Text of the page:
Sometimes, it takes some uncompromising circumstances to realise missed opportunities.
Malawi has been a perennial preacher of the gospel of ways to increase and diversify exports, yet we keep importing nearly everything from foodstuffs to clothing despite its potential to become a net exporter of some of the things it imports.
Ironically a country that markets itself as an agriculture-based economy is mourning over the rising cost of bread following the raging war in Ukraine, the world’s largest wheat exporter.
A country with the best land is at the mercy of wheat inflows from a nation almost 7 000 kilometres away.
A country whose greatest asset is land is languishing that even sunflower, a key ingredient in cooking oil production, is hardly available on the local market.
A country with hilly lands that can feed the nation with bananas now imports the fruit from smallholder farmers in Tanzania.
Although one third of the country is covered by fresh water, fish stocks have fallen to the extent that it has become a market for yields from farmers’ ponds in Kariba, Zambia.
Malawi is an economic paradox.
While agricultural policies pile up on the shelves for mere politicking and presentations at conference held along Lake Malawi, we are unable to raise enough cattle to feed our people and give them milk.
Down in Nsanje, Thyolo and Mulanje, beef is coming from Mozambique, a neighbouring country still rising from scars of a fierce civil war that raged for decades.
It should hurt that in our superstores, even oranges, eggs and mushrooms are imported from South Africa.
We have become good at creating job opportunities in other countries through unnecessary imports at the expense of eroding employment in our land which has potential to make a difference.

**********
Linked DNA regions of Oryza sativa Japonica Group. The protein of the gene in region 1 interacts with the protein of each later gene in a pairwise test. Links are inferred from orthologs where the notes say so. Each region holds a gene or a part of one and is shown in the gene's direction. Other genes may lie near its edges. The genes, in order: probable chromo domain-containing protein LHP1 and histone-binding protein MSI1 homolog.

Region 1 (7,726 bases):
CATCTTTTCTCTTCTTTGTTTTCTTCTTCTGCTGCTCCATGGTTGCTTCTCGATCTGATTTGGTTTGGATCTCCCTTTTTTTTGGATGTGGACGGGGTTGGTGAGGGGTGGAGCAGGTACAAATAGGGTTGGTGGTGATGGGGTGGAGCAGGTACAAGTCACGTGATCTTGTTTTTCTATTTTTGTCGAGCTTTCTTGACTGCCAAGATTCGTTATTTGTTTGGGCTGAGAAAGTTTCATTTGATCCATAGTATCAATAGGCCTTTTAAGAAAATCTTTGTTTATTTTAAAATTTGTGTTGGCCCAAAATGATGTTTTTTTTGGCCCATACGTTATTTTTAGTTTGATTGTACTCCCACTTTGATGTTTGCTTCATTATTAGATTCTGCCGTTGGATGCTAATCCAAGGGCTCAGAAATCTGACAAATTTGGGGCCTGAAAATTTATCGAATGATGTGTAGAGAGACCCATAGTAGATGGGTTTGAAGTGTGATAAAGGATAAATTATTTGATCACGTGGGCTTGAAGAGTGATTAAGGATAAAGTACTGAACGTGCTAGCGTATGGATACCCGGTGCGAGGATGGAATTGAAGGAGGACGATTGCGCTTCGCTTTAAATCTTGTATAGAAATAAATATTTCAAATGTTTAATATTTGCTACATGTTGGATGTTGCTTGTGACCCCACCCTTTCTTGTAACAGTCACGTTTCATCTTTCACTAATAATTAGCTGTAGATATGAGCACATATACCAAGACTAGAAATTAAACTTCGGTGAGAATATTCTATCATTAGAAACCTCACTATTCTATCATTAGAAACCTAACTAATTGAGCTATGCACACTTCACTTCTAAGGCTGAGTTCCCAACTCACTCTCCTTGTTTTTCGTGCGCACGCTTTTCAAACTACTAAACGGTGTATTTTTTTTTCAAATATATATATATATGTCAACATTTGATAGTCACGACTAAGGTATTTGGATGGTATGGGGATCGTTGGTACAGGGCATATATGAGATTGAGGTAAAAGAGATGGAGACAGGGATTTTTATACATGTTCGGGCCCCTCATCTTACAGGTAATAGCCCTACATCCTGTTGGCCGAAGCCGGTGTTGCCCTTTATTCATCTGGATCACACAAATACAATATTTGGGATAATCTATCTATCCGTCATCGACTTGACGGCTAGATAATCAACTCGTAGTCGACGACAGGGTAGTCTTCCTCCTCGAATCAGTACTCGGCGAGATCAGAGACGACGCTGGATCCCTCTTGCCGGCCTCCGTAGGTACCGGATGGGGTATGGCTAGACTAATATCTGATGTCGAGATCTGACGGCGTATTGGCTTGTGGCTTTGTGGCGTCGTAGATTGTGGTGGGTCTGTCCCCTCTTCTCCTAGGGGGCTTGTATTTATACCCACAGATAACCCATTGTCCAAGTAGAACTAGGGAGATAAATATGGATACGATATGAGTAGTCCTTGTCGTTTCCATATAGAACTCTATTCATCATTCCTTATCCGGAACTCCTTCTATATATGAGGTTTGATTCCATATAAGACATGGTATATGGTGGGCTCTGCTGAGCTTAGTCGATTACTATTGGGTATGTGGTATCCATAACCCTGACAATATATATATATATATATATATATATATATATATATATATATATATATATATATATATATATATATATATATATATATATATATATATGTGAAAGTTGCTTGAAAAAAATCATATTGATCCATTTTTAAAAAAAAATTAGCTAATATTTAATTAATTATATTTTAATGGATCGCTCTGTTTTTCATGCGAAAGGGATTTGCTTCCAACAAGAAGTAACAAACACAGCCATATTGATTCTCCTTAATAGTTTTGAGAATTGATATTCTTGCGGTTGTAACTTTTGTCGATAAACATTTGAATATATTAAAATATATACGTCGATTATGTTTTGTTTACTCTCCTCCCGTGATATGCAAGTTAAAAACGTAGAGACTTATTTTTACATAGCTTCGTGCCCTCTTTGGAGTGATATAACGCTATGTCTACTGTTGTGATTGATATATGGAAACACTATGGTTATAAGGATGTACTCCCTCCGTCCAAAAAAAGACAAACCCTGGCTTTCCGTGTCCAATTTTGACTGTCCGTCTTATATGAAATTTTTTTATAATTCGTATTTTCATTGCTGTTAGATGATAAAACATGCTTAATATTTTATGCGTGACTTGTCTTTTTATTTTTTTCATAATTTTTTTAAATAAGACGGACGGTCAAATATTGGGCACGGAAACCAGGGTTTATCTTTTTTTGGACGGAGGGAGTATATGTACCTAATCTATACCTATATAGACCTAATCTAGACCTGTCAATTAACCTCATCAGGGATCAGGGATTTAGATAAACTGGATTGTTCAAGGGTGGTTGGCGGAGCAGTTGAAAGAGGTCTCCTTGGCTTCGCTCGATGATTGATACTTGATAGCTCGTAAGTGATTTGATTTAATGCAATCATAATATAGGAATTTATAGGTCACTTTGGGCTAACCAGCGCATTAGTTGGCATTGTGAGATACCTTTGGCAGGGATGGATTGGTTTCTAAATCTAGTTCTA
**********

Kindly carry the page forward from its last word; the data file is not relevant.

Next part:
What is wrong with the country awash with distinguished agriculturalists of impeccable qualification that it is unable to feed itself?
Why is it that our abundant distinguished economists are still unable to unlock economic resuscitation formulas in the agricultural sector?
Why is it that we have become mourners and seem to be resigned to that fate?
The wheat supply disruption should be a wake-up call for the country to set its priorities right. To move from the jaws of poverty and become a middle-income economy, we better start with and build on agriculture where overreliance on maize ought to stop.
Agricultural diversification is a must. It is time that our agricultural productivity was tailored for import substitution. If subsidies have to be made to enhance wheat, bananas and livestock production, so be it until we become food sufficient and net exporter of agricultural produce.
Now is the time to push the youth into farming. Let us support the dominant population into fish farming until they establish sustainable businesses to create jobs for their peers.
Let Admarc rise to its mandate and become the searcher of international markets for our products to match our expected input in agriculture.
Let us push in more resources towards banana farming, fully equipped with technology and irrigation systems.
Let us embark on a robust oranges and tangerines growing business, with value addition as the main goal. It is possible. Malawi Mangoes has put our mangoes in the supermarkets in London, why not our oranges, bananas, pond-grown chambo fish, avocado pears?
There is a huge international market for avocado pears, yet we continue to import them although our land and weather is favourable for the fruit.
As long as we keep importating even foodstuffs, our economy will remain stunted. Economies grow with exports, not imports. Time to make a difference is now.